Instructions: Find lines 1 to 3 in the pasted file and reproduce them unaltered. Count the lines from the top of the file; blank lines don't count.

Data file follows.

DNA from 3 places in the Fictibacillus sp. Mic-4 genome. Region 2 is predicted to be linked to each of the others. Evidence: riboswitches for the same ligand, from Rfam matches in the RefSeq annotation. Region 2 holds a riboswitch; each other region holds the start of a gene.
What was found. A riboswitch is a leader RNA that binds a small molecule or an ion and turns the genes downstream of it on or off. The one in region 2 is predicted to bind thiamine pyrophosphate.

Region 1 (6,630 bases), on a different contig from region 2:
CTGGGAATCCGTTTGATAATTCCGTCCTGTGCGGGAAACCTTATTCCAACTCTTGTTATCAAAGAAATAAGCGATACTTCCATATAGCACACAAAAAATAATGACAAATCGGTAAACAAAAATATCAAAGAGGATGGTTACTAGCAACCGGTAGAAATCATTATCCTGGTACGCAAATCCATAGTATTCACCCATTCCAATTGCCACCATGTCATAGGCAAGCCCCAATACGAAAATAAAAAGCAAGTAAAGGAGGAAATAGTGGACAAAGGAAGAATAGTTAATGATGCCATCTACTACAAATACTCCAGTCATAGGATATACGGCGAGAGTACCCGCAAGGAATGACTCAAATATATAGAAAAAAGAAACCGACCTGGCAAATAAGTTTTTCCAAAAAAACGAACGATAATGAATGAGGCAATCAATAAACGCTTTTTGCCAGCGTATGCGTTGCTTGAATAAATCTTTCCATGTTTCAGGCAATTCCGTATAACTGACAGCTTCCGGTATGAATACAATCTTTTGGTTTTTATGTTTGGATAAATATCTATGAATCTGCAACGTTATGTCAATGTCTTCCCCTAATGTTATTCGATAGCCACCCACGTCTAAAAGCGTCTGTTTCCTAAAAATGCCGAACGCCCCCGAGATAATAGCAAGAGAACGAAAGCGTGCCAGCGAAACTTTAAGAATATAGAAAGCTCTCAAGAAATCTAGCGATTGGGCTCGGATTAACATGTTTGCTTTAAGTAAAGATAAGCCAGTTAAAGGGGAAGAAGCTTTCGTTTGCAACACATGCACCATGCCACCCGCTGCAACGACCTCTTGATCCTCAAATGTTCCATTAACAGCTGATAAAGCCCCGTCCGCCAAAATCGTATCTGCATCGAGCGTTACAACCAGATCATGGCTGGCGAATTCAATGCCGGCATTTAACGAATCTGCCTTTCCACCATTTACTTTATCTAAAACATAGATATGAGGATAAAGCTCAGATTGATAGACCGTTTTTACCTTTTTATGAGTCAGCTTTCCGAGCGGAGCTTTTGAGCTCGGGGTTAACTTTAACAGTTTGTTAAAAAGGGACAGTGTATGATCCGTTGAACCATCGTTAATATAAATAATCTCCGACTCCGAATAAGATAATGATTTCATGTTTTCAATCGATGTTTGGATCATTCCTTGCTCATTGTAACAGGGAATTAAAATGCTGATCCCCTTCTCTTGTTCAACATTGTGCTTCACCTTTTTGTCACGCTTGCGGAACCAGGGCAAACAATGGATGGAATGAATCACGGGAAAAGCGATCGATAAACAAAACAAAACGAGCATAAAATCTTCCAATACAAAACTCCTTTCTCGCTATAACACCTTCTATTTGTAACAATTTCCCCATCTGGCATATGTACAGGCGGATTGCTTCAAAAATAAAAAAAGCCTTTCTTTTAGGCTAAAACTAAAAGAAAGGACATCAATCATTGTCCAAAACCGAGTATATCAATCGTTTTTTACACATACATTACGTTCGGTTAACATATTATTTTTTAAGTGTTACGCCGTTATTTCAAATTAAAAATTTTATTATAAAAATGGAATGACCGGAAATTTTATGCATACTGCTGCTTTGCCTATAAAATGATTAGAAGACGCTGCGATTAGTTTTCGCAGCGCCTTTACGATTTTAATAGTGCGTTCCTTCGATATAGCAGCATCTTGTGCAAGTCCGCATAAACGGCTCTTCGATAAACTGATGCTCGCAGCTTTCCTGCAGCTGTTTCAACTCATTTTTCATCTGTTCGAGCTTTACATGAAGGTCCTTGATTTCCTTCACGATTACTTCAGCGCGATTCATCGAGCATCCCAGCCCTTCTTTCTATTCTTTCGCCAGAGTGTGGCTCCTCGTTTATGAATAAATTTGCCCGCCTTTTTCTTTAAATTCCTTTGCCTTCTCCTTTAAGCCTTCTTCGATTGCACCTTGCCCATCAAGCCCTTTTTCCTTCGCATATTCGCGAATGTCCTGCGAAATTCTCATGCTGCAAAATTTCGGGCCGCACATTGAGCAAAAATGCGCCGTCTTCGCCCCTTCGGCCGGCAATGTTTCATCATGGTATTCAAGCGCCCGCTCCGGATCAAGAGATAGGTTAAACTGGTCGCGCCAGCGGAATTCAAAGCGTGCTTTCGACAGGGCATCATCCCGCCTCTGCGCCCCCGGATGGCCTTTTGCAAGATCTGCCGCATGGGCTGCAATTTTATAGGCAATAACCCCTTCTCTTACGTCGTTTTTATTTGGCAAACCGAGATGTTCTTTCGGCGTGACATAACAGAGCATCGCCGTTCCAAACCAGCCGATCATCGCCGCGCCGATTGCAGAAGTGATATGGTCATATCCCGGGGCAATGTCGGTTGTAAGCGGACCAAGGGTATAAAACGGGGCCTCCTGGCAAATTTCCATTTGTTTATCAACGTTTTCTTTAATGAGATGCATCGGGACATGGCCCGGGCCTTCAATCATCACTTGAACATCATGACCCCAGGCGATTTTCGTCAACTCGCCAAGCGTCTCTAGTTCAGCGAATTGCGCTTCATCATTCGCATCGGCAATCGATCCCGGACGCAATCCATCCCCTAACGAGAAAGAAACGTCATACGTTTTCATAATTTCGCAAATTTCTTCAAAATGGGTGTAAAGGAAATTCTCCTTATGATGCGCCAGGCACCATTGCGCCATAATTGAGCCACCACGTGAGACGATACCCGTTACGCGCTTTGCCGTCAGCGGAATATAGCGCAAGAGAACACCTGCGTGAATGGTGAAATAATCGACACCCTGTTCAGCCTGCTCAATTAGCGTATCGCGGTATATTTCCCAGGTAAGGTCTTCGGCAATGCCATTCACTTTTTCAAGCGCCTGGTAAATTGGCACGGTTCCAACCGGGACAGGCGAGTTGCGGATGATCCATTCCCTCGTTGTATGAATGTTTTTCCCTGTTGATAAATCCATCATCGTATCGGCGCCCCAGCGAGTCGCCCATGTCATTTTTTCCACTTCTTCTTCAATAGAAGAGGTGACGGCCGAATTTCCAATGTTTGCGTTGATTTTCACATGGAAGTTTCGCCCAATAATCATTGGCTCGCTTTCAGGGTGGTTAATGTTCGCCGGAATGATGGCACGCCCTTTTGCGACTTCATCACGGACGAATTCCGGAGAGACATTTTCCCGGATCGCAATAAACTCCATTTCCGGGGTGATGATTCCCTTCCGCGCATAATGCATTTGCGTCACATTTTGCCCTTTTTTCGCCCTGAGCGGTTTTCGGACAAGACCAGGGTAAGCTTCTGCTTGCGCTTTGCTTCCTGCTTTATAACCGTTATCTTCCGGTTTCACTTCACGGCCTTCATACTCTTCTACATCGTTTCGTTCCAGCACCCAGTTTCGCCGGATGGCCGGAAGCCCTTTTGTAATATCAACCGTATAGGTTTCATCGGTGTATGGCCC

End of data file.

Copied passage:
DNA from 3 places in the Fictibacillus sp. Mic-4 genome. Region 2 is predicted to be linked to each of the others. Evidence: riboswitches for the same ligand, from Rfam matches in the RefSeq annotation. Region 2 holds a riboswitch; each other region holds the start of a gene.
What was found. A riboswitch is a leader RNA that binds a small molecule or an ion and turns the genes downstream of it on or off. The one in region 2 is predicted to bind thiamine pyrophosphate.

Region 1 (6,630 bases), on a different contig from region 2: